by Elliott Abrams Sunday, January 16, 2011

Tunisia's President Ben Ali talks with Qatar emir Sheikh Hamad, Algeria's President Bouteflika and Syria's President Al-Assad as they pose for a family photograph at the Arab League summit in Sirte on March 27, 2010. (Zohra Bensemra/Courtesy Reuters)

Wide discussion of whether the revolt in Tunisia will now spread to other Arab lands seems to me to ignore two key factors: what is unique in the Tunisian case, and the issue of monarchy.

Tunisia was unique in combining a reasonably advanced society (80 percent literacy, $8,000 per capita GDP) with an extremely repressive personal dictatorship. Algeria, right next door, is different: It is a dictatorship, but one ruled by what is known as “Le Pouvoir,” the power—a shadowy combination of military officials. President Bouteflika has been in power for twelve years, but his is more institutional than personal or familial rule, and it is characterized less by the rapacious corruption of the Ben Ali family in Tunis than by immobility and boredom. Riots might convince the military leaders to dump Bouteflika, but it will be harder in Algeria than in Tunisia to remove the regime.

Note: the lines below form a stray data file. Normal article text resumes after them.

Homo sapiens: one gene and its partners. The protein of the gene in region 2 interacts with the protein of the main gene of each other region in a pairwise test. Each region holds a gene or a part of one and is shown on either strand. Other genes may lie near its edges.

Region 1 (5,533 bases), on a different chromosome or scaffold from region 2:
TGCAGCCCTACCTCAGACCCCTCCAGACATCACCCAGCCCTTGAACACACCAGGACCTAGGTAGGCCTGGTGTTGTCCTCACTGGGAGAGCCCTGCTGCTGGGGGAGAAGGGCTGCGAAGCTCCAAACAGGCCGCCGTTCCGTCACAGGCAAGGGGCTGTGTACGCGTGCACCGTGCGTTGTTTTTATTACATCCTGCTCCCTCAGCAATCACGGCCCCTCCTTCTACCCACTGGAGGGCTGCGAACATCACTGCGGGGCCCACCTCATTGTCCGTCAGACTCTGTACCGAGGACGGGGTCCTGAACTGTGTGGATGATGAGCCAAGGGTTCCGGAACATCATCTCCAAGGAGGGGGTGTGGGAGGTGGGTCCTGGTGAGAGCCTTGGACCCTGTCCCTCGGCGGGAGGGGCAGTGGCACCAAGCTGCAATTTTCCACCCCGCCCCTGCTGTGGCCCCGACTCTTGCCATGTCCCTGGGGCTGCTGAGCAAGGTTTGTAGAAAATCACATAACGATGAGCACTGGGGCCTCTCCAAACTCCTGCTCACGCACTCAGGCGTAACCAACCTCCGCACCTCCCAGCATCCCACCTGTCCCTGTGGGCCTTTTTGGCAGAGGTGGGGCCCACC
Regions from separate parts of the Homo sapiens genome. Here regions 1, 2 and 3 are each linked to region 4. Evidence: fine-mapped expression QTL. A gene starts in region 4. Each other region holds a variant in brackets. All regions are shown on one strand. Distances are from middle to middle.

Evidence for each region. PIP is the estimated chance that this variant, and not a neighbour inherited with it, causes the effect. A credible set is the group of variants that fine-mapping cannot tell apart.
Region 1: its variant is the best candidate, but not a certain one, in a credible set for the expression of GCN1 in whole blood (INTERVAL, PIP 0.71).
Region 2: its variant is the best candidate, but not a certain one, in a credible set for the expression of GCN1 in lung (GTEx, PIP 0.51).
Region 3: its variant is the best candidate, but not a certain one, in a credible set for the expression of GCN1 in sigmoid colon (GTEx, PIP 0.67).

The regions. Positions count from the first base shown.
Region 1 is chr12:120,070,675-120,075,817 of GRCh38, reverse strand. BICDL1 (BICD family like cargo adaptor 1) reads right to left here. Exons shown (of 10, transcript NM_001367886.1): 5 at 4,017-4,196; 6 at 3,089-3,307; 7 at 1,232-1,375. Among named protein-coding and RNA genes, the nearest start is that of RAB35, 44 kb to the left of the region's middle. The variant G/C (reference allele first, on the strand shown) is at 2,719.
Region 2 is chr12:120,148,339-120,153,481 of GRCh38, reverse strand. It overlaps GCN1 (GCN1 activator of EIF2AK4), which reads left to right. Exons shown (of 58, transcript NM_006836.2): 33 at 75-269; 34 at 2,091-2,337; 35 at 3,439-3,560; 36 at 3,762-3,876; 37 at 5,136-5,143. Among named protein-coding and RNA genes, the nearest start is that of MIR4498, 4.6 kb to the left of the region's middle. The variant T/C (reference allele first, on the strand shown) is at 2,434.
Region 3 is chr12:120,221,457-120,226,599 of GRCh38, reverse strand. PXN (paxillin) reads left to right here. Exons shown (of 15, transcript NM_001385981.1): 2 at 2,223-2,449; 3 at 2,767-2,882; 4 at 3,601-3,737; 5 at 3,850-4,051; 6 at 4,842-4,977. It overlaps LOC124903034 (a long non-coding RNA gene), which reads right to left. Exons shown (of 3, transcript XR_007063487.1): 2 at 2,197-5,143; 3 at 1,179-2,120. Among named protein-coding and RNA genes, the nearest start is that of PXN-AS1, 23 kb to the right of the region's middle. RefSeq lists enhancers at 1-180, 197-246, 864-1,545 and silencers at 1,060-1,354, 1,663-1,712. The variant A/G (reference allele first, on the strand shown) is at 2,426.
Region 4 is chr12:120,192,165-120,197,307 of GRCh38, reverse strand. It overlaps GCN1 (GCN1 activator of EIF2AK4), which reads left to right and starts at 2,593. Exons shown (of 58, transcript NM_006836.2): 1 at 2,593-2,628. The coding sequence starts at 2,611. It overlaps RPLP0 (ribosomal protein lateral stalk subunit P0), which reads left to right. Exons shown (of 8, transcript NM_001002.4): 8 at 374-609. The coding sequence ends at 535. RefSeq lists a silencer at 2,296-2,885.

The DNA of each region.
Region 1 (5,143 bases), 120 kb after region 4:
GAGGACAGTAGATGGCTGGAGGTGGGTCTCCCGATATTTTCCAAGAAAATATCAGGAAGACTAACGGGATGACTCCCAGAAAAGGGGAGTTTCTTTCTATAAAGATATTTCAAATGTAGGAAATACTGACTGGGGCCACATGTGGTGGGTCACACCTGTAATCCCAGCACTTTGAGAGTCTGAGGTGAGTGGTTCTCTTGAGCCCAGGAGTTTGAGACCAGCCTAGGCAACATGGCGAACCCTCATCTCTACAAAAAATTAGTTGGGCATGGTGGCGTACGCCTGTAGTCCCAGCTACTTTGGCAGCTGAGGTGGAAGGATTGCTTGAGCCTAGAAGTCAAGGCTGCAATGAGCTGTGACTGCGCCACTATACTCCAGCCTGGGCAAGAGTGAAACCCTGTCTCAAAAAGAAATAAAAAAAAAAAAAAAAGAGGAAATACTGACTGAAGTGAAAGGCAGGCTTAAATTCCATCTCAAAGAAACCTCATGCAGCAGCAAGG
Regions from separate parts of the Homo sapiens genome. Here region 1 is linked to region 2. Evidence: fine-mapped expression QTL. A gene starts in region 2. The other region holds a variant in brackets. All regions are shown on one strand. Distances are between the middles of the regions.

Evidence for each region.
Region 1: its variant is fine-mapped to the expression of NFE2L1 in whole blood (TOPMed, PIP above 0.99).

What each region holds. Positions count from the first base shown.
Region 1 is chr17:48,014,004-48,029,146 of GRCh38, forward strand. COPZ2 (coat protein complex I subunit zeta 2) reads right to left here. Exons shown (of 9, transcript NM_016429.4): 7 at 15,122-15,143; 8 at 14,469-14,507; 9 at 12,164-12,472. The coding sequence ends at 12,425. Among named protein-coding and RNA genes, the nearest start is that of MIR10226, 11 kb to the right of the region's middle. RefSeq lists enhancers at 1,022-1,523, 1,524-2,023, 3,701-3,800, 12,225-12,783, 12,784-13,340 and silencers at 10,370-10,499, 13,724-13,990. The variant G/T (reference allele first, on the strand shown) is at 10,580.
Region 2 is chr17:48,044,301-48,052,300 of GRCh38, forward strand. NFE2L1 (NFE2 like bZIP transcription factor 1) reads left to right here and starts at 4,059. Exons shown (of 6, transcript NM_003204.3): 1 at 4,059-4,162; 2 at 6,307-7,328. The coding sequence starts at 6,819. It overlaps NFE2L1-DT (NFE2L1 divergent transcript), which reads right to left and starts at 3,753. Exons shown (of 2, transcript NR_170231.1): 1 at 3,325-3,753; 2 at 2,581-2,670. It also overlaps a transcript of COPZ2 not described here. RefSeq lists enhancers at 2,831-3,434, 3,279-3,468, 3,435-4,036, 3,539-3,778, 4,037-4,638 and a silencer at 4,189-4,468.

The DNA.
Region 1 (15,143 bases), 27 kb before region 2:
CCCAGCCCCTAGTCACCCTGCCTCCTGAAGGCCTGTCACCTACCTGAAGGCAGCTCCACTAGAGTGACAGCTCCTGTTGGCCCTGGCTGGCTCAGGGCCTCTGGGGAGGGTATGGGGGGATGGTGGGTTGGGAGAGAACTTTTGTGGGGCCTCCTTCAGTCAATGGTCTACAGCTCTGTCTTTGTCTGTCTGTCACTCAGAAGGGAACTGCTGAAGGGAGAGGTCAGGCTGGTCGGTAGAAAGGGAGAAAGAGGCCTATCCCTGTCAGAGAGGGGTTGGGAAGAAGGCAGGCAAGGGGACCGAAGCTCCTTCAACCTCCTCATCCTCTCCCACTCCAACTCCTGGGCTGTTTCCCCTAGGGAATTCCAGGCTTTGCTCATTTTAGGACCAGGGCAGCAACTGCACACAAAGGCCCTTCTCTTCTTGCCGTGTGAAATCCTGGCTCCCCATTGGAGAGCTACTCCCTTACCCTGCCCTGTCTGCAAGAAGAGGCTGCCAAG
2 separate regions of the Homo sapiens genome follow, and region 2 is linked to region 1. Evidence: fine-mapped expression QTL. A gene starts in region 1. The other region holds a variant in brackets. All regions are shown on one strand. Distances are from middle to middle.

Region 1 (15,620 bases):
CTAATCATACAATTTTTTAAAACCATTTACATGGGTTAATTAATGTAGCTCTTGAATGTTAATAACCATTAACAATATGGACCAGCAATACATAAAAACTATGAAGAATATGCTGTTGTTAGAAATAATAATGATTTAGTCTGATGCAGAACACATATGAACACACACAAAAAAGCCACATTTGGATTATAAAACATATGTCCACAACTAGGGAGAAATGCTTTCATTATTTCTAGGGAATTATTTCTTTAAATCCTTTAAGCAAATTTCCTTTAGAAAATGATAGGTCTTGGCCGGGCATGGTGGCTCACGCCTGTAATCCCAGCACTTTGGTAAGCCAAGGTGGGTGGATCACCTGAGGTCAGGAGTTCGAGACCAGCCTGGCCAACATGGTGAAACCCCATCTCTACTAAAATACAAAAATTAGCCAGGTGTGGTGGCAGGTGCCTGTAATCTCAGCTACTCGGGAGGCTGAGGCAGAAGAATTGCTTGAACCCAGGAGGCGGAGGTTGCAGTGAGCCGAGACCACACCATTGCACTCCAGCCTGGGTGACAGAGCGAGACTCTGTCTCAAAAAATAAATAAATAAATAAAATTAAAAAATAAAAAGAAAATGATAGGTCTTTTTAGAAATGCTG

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Freedom in the World 2011

by Elliott Abrams Friday, January 14, 2011

Tunisians shout slogans as they demonstrate against Tunisian President Zine al-Abidine Ben Ali in Tunis on January 14, 2011 (STR New/Courtesy Reuters)

Freedom in the world is declining. Given Hillary Clinton’s remarks yesterday about change in the Arab world and with the Obama Administration’s half-time in office coming next Friday, it’s a good moment for an assessment of Obama human rights policy.

That freedom is declining is the stark conclusion of Freedom in the World 2011, the annual survey published by Freedom House. Their assessment: Read more »

Can Lebanon Escape?

by Elliott Abrams Wednesday, January 12, 2011

A supporter waves a Lebanese flag over thousands of anti-Syrian protesters during a rally in Beirut March 14, 2005. (Damir Sagolj/Courtesy Reuters)

Newspapers today are reporting that Hezbollah-backed members of parliament have withdrawn from the Lebanese government, effectively bringing down  the coalition led by Prime Minister Saad Hariri.

In 2005 the leading citizen of Lebanon, former Prime Minister Rafik Hariri, was murdered by a gigantic car bomb that killed 22 other people as well. An international commission was established to investigate the murder, and is soon to report its findings. By all accounts it will accuse Hezbollah of being at least partly responsible. Hezbollah is demanding that the Government of Lebanon reject the findings, a particularly poignant demand for the current Prime Minister, Saad Hariri, as it was his father who was assassinated in 2005.